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Crowded Election Shaping Up For Harman Seat Crowded Election Shaping Up For Harman Seat

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Crowded Election Shaping Up For Harman Seat


Rep. Jane Harman, D-Calif.(Chip Somodevilla/Getty Images)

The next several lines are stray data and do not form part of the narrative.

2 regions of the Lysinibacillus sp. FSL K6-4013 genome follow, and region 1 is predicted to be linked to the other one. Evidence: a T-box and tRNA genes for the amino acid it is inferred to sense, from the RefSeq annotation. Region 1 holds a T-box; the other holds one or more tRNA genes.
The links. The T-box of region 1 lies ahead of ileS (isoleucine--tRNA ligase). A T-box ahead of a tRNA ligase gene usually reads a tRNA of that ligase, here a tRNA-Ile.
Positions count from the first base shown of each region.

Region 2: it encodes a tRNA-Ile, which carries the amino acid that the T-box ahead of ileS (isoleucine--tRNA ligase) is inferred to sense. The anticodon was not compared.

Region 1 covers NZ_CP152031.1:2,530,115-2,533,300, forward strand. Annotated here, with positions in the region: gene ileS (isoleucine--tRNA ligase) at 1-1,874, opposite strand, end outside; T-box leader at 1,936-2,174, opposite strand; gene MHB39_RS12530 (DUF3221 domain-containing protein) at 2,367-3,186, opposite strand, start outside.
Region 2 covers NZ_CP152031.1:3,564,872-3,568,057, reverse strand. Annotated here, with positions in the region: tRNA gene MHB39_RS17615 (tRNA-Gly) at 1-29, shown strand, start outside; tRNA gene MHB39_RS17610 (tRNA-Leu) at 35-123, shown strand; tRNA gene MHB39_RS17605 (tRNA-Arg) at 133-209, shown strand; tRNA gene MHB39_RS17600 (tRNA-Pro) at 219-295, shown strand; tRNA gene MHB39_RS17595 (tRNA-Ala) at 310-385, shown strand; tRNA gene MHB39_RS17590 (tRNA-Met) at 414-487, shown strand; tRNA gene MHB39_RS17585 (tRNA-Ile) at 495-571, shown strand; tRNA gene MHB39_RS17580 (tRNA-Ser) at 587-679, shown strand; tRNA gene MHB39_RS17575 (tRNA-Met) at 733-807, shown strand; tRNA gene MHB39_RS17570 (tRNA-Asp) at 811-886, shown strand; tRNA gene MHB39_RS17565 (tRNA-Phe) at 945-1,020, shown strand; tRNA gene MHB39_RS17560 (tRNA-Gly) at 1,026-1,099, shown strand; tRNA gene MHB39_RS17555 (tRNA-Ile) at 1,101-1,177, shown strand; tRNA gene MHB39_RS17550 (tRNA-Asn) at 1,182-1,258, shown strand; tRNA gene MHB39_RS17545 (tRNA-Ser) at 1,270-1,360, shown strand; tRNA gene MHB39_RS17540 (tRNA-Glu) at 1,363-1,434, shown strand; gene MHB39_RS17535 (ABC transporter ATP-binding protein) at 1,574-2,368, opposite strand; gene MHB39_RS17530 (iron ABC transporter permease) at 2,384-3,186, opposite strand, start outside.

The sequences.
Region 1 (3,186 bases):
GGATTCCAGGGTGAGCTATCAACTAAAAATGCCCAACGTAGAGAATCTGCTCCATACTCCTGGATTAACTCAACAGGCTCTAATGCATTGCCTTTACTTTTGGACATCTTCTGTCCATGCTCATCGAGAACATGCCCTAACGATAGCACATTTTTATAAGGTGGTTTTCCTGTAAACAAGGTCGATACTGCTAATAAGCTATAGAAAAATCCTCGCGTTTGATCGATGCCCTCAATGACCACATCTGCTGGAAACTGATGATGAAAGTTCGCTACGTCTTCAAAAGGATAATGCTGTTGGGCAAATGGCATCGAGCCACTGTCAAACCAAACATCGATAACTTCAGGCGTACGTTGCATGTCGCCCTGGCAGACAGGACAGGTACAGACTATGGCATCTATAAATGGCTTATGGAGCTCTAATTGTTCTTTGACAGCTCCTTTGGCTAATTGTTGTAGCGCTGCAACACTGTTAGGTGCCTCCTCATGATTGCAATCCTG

The special general election is likely to be held in June, and would coincide with a proposed special election Gov. Jerry Brown (D) wants to allow voters to weigh in on temporary increases in state taxes to fix the state's budget woes. "It's going to be a short sprint of an election," Los Angeles County Democratic Party Chairman Eric C. Bauman told On Call. "It's never easy, especially if you're running against someone like Janice Hahn who has near-universal name identification." But the vote to pick Harman's successor will also mark the first time the state's top-two primary system has been used for a federal election. Voters passed an amendment last year allowing for the top-two vote-getters, regardless of primary, to advance to a final head-to-head election if no one candidate breaks the 50 percent threshold. The push behind the initiative last year was that so more moderate candidates might emerge, rather than the extremes of each party winning their primary and the election by default. And in a district where that tug of war has manifested before, this shortened special election could test that theory and pit the two competing wings of the party against each other. However, if a moderate and a more liberal candidate emerge, the moderate candidate may benefit from Republican and independent votes in the election, possibly tipping the scale in his or her favor. "My gut feeling is this is the first one where you could have serious Democrats running against each other," Allan Hoffenblum, publisher of the non-partisan California Target Book said. "More progressive Democrats have always been frustrated by the fact that they don't have their own [Rep. Lynn Woolsey]. I could see a real battle between those wings." Republicans were quick to point fingers at Minority Leader Nancy Pelosi for the Blue Dog's early exit. Pelosi and Harman were never friendly, and their feud exacerbated after Pelosi passed over Harman for Intelligence Committee chairwoman when Democrats regained the majority in 2006. "Because her caucus is in disarray, Nancy Pelosi's iron grip has forced out one of her long-time adversaries. Jane Harman's 16 years in Congress included an ethics investigation, and her exit is another gain for Pelosi's efforts to further strengthen her party's job-destroying agenda," said National Republican Congressional Committee spokeswoman Joanna Burgos. "Nancy Pelosi will now undoubtedly try to seize this opportunity and install her own hand-picked candidate in this deep blue district in her home state."

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